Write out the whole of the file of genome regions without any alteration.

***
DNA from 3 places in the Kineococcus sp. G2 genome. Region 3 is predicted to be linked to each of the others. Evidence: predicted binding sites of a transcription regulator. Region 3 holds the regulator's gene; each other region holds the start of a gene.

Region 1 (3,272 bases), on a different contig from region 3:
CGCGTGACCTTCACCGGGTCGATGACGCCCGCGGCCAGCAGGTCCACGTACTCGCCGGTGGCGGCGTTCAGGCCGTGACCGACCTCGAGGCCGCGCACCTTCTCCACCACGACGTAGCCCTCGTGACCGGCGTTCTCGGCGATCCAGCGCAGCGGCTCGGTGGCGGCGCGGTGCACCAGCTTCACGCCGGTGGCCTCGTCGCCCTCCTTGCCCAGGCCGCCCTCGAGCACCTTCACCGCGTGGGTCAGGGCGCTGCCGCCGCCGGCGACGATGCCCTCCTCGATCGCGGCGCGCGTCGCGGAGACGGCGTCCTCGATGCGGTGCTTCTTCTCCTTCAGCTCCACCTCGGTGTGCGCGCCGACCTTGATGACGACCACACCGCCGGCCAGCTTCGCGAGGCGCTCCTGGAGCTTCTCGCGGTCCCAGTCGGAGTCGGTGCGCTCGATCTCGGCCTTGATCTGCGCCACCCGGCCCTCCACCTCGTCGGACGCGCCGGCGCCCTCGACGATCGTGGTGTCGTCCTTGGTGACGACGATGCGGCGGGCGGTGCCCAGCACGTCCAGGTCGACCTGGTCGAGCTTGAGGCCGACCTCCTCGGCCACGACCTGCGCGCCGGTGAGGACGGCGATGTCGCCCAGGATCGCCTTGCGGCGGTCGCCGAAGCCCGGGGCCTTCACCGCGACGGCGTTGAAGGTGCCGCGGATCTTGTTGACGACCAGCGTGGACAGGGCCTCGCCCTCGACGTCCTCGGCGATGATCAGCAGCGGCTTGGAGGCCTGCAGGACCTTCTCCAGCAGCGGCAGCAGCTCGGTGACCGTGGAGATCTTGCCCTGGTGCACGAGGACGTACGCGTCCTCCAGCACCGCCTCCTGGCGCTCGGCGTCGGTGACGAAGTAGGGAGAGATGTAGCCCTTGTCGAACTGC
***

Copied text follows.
DNA from 3 places in the Kineococcus sp. G2 genome. Region 3 is predicted to be linked to each of the others. Evidence: predicted binding sites of a transcription regulator. Region 3 holds the regulator's gene; each other region holds the start of a gene.

Region 1 (3,272 bases), on a different contig from region 3:
CGCGTGACCTTCACCGGGTCGATGACGCCCGCGGCCAGCAGGTCCACGTACTCGCCGGTGGCGGCGTTCAGGCCGTGACCGACCTCGAGGCCGCGCACCTTCTCCACCACGACGTAGCCCTCGTGACCGGCGTTCTCGGCGATCCAGCGCAGCGGCTCGGTGGCGGCGCGGTGCACCAGCTTCACGCCGGTGGCCTCGTCGCCCTCCTTGCCCAGGCCGCCCTCGAGCACCTTCACCGCGTGGGTCAGGGCGCTGCCGCCGCCGGCGACGATGCCCTCCTCGATCGCGGCGCGCGTCGCGGAGACGGCGTCCTCGATGCGGTGCTTCTTCTCCTTCAGCTCCACCTCGGTGTGCGCGCCGACCTTGATGACGACCACACCGCCGGCCAGCTTCGCGAGGCGCTCCTGGAGCTTCTCGCGGTCCCAGTCGGAGTCGGTGCGCTCGATCTCGGCCTTGATCTGCGCCACCCGGCCCTCCACCTCGTCGGACGCGCCGGCGCCCTCGACGATCGTGGTGTCGTCCTTGGTGACGACGATGCGGCGGGCGGTGCCCAGCACGTCCAGGTCGACCTGGTCGAGCTTGAGGCCGACCTCCTCGGCCACGACCTGCGCGCCGGTGAGGACGGCGATGTCGCCCAGGATCGCCTTGCGGCGGTCGCCGAAGCCCGGGGCCTTCACCGCGACGGCGTTGAAGGTGCCGCGGATCTTGTTGACGACCAGCGTGGACAGGGCCTCGCCCTCGACGTCCTCGGCGATGATCAGCAGCGGCTTGGAGGCCTGCAGGACCTTCTCCAGCAGCGGCAGCAGCTCGGTGACCGTGGAGATCTTGCCCTGGTGCACGAGGACGTACGCGTCCTCCAGCACCGCCTCCTGGCGCTCGGCGTCGGTGACGAAGTAGGGAGAGATGTAGCCCTTGTCGAACTGC